Wallsend is a town in North Tyneside located just a few miles east of Newcastle. Wallsend gets its name because it lies at the eastern end of Hadrian’s wall. It is also the site of the remains of the Roman fort, Segedunum. Although the name Wallsend officially refers to the town or local authority Ward, people locally refer to the area of Wallsend more loosely, often to include the overlapping wards of Battle Hill, Howdon, or parts of Riverside and Willington Quay.
There are just over 10,000 people living in Wallsend ward and this is made up of a largely white population with 95% of local people identifying as white British and the second biggest group, although only making up for 2.5%, identifying themselves as white Other (usually white Europeans).
The area is perhaps best known for its famous shipyard and associated industries, including ropemaking etc. Notably the Swan Hunter shipyard employed between 10-12,000 people at its height and built many well-known ships, including the RMS Mauretania. From the 1980s onwards levels of employment in the shipyard and related industries dropped as shipbuilding began to cease and in 2007 construction facilities were closed. Swan Hunter still exists locally but is limited to a small workforce with a focus on design and engineering. Historically, Wallsend colliery was also a large provider of jobs. The pits closed in the 1930s but some of the local working men’s clubs still draw attention to this link in their names. The area has been heavily impacted by the loss of industry, related job losses and, since 2010, deep austerity measures, which include impacts on local authority funding.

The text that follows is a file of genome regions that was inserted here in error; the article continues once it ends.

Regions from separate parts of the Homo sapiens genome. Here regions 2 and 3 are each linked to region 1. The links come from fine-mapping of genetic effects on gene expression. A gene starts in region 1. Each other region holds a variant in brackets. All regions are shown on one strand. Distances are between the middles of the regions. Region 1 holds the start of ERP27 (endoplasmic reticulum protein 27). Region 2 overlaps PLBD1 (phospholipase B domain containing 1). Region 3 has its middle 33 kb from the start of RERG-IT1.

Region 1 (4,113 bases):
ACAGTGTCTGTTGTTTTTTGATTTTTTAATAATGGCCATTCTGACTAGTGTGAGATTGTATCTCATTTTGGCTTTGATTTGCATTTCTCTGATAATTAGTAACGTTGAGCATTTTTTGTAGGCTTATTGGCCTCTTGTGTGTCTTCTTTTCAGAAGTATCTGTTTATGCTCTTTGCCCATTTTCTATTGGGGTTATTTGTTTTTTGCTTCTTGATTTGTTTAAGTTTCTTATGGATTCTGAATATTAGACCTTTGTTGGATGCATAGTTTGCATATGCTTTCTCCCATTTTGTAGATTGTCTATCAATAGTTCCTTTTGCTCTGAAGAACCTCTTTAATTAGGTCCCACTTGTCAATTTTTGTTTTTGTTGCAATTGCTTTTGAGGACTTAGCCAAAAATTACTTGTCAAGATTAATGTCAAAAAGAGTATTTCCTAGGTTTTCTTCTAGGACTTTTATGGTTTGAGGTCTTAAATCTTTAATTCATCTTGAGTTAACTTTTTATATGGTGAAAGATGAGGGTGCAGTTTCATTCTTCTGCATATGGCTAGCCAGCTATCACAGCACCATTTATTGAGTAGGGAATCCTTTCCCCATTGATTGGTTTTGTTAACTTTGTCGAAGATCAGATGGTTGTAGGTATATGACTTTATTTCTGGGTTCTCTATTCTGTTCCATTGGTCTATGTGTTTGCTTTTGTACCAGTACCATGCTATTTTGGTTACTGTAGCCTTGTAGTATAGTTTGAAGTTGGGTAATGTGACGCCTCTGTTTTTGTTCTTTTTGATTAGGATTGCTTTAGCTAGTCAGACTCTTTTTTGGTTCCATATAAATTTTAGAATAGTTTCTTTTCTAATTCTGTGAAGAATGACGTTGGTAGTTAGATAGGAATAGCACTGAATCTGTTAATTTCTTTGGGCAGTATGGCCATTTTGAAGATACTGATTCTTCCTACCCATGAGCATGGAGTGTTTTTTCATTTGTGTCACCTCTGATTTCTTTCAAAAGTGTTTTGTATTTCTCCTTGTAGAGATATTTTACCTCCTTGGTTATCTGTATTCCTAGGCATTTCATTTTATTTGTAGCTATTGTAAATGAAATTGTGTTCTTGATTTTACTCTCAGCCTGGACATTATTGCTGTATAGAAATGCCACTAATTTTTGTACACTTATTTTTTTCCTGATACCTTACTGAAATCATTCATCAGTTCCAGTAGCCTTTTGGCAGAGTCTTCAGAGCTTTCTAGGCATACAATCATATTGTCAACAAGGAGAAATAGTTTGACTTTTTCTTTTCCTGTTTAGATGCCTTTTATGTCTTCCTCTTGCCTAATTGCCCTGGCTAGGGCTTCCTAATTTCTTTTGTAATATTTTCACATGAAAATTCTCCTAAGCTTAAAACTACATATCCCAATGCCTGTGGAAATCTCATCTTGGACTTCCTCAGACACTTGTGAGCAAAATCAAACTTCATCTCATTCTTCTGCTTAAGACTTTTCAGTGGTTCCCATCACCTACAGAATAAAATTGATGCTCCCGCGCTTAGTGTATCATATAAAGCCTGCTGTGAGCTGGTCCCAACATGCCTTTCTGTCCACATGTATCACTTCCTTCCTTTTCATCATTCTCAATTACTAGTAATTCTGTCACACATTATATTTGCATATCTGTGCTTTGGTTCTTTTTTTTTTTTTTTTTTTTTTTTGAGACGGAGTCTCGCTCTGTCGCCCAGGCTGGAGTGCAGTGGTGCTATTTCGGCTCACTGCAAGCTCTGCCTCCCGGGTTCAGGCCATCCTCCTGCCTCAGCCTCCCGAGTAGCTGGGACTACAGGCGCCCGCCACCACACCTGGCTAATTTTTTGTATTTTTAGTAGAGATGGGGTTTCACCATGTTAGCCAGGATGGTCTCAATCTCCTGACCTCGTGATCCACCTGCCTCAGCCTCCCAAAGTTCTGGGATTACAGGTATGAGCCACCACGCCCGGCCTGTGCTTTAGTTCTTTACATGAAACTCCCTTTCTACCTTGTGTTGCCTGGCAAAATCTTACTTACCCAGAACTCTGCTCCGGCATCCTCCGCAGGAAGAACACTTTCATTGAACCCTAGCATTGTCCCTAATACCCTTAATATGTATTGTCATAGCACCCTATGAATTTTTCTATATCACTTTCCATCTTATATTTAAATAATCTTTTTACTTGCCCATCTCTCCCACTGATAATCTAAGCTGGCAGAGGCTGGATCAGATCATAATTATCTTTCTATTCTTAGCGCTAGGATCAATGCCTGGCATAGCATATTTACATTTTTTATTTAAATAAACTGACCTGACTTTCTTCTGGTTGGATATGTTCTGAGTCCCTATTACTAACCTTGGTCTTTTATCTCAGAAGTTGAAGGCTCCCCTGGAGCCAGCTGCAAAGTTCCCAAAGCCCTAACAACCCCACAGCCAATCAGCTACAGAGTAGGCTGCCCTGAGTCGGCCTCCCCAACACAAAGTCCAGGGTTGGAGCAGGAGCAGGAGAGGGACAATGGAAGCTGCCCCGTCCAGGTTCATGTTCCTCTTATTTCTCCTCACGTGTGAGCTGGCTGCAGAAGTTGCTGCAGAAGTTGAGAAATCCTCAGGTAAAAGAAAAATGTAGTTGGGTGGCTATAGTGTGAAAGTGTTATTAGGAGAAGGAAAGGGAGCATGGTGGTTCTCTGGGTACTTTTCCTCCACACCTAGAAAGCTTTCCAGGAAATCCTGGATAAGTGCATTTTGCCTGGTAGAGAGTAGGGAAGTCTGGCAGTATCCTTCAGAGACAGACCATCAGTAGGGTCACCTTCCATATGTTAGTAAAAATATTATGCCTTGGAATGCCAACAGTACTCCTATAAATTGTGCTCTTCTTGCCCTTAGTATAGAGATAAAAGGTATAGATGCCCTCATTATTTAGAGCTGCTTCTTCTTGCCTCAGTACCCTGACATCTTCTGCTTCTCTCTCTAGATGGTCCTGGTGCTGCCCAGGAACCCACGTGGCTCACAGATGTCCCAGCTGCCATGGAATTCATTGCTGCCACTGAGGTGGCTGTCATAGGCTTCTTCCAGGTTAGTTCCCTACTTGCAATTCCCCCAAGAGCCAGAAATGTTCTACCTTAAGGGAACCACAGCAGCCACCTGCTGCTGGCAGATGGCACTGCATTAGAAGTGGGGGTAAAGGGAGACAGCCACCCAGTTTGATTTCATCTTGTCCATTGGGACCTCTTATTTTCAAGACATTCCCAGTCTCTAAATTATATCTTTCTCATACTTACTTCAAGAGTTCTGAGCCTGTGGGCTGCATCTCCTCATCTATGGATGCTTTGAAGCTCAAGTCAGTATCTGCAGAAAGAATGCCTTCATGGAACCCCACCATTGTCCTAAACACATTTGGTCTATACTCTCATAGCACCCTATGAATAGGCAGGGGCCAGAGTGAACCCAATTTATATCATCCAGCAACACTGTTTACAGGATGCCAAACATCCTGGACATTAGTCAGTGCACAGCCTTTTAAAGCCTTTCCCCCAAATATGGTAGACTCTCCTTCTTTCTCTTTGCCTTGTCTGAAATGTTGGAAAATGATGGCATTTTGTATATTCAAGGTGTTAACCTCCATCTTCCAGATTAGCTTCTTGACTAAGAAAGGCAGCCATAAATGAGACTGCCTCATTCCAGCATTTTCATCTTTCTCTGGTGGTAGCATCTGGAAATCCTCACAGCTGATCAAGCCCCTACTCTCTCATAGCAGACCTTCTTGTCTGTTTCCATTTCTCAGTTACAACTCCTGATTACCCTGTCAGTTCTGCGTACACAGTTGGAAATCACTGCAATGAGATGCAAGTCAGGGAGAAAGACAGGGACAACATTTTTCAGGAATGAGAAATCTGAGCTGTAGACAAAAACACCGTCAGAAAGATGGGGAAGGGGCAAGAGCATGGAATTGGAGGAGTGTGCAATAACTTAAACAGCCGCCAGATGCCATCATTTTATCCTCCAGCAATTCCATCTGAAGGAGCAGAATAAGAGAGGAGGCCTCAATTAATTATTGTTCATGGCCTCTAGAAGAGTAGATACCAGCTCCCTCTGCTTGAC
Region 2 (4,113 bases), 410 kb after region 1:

In 2015, Wallsend was ranked within the top 20% of most deprived wards in England but by 2019 the local economy had worsened, and it is now ranked within the top 10% of most deprived wards. Much of the work that is now available locally is unskilled and low paid work found in the service sector and is often on short term and unstable contracts. The council’s regeneration ‘Masterplan’ published in 2010 set out ambitious plans for Wallsend, Willington Quay and the waterfront area. To date this regeneration has largely focused on the retail area in the town centre and has included a newly built library and renovations to The Forum shopping centre and indoor market, a new Aldi supermarket, a restoration project of the local park and the building of ‘affordable’ housing.
A sense of community is fostered by local people in Wallsend with vibrant local pubs, social and working men’s clubs providing important community spaces. The town is also home to several youth clubs, including Wallsend Boys Club, which has a football club that has produced many famous players such as Alan Shearer and Peter Beardsley. Wallsend was also the birthplace of Sting and his recent musical, ‘The Last Ship’ was set in the shipyards.
Local people have set up various important community-focused initiatives providing alternative social spaces, people’s kitchens and a broad range of activities. Places like the Wallsend Memorial Hall and People’s Centre offer lunch clubs, cultural, social and educational opportunities for local people and is run largely by volunteers. The newly renovated library and pop-up community spaces in the market and The Forum shopping centre also provide important social and learning spaces.
We have had the absolute pleasure of meeting some fabulous people in Wallsend to whom we are hugely grateful for the time and energy they have given to us.
Voices from Wallsend